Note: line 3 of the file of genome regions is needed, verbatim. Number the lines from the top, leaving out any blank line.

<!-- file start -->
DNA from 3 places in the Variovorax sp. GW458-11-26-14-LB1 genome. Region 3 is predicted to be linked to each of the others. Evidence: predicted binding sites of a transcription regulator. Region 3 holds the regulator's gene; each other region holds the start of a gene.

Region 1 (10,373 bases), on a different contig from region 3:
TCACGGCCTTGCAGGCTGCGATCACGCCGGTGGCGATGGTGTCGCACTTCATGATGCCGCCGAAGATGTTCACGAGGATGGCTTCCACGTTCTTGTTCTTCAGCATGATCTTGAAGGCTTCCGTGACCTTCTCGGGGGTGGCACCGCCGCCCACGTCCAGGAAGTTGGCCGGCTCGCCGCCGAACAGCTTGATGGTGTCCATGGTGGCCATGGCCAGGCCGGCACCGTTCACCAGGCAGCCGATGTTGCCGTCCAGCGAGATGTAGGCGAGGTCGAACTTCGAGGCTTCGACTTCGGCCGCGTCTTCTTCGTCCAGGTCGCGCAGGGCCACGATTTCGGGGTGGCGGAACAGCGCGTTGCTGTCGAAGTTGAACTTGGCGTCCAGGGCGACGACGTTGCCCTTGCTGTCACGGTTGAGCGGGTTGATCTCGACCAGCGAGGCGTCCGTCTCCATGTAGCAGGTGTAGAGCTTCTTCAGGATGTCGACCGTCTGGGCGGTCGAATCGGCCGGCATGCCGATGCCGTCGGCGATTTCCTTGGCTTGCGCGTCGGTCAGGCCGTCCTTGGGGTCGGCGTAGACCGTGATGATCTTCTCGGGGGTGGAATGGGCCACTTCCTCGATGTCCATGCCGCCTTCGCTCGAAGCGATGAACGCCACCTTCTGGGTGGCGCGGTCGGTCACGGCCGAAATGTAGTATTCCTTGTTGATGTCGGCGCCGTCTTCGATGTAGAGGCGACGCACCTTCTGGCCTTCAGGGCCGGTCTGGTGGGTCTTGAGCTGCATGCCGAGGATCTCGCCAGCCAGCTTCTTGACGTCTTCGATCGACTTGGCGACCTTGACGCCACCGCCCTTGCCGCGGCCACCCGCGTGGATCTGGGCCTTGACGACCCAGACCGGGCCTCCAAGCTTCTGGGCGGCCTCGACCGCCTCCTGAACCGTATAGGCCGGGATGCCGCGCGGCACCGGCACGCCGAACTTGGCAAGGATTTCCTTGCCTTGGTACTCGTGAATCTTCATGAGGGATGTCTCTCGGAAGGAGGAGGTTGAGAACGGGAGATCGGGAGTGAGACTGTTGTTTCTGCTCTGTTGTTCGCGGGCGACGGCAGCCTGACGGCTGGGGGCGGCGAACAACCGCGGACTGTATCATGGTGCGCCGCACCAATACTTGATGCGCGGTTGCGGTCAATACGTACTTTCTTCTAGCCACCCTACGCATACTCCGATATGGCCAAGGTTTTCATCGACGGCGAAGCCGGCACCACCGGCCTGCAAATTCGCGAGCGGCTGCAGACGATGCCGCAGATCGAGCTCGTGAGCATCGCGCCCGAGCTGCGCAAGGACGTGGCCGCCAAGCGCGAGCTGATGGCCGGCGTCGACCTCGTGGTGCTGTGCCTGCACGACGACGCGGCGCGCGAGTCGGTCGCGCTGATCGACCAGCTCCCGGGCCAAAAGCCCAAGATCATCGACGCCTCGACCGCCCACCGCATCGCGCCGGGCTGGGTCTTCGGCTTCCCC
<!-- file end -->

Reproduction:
TCACGGCCTTGCAGGCTGCGATCACGCCGGTGGCGATGGTGTCGCACTTCATGATGCCGCCGAAGATGTTCACGAGGATGGCTTCCACGTTCTTGTTCTTCAGCATGATCTTGAAGGCTTCCGTGACCTTCTCGGGGGTGGCACCGCCGCCCACGTCCAGGAAGTTGGCCGGCTCGCCGCCGAACAGCTTGATGGTGTCCATGGTGGCCATGGCCAGGCCGGCACCGTTCACCAGGCAGCCGATGTTGCCGTCCAGCGAGATGTAGGCGAGGTCGAACTTCGAGGCTTCGACTTCGGCCGCGTCTTCTTCGTCCAGGTCGCGCAGGGCCACGATTTCGGGGTGGCGGAACAGCGCGTTGCTGTCGAAGTTGAACTTGGCGTCCAGGGCGACGACGTTGCCCTTGCTGTCACGGTTGAGCGGGTTGATCTCGACCAGCGAGGCGTCCGTCTCCATGTAGCAGGTGTAGAGCTTCTTCAGGATGTCGACCGTCTGGGCGGTCGAATCGGCCGGCATGCCGATGCCGTCGGCGATTTCCTTGGCTTGCGCGTCGGTCAGGCCGTCCTTGGGGTCGGCGTAGACCGTGATGATCTTCTCGGGGGTGGAATGGGCCACTTCCTCGATGTCCATGCCGCCTTCGCTCGAAGCGATGAACGCCACCTTCTGGGTGGCGCGGTCGGTCACGGCCGAAATGTAGTATTCCTTGTTGATGTCGGCGCCGTCTTCGATGTAGAGGCGACGCACCTTCTGGCCTTCAGGGCCGGTCTGGTGGGTCTTGAGCTGCATGCCGAGGATCTCGCCAGCCAGCTTCTTGACGTCTTCGATCGACTTGGCGACCTTGACGCCACCGCCCTTGCCGCGGCCACCCGCGTGGATCTGGGCCTTGACGACCCAGACCGGGCCTCCAAGCTTCTGGGCGGCCTCGACCGCCTCCTGAACCGTATAGGCCGGGATGCCGCGCGGCACCGGCACGCCGAACTTGGCAAGGATTTCCTTGCCTTGGTACTCGTGAATCTTCATGAGGGATGTCTCTCGGAAGGAGGAGGTTGAGAACGGGAGATCGGGAGTGAGACTGTTGTTTCTGCTCTGTTGTTCGCGGGCGACGGCAGCCTGACGGCTGGGGGCGGCGAACAACCGCGGACTGTATCATGGTGCGCCGCACCAATACTTGATGCGCGGTTGCGGTCAATACGTACTTTCTTCTAGCCACCCTACGCATACTCCGATATGGCCAAGGTTTTCATCGACGGCGAAGCCGGCACCACCGGCCTGCAAATTCGCGAGCGGCTGCAGACGATGCCGCAGATCGAGCTCGTGAGCATCGCGCCCGAGCTGCGCAAGGACGTGGCCGCCAAGCGCGAGCTGATGGCCGGCGTCGACCTCGTGGTGCTGTGCCTGCACGACGACGCGGCGCGCGAGTCGGTCGCGCTGATCGACCAGCTCCCGGGCCAAAAGCCCAAGATCATCGACGCCTCGACCGCCCACCGCATCGCGCCGGGCTGGGTCTTCGGCTTCCCC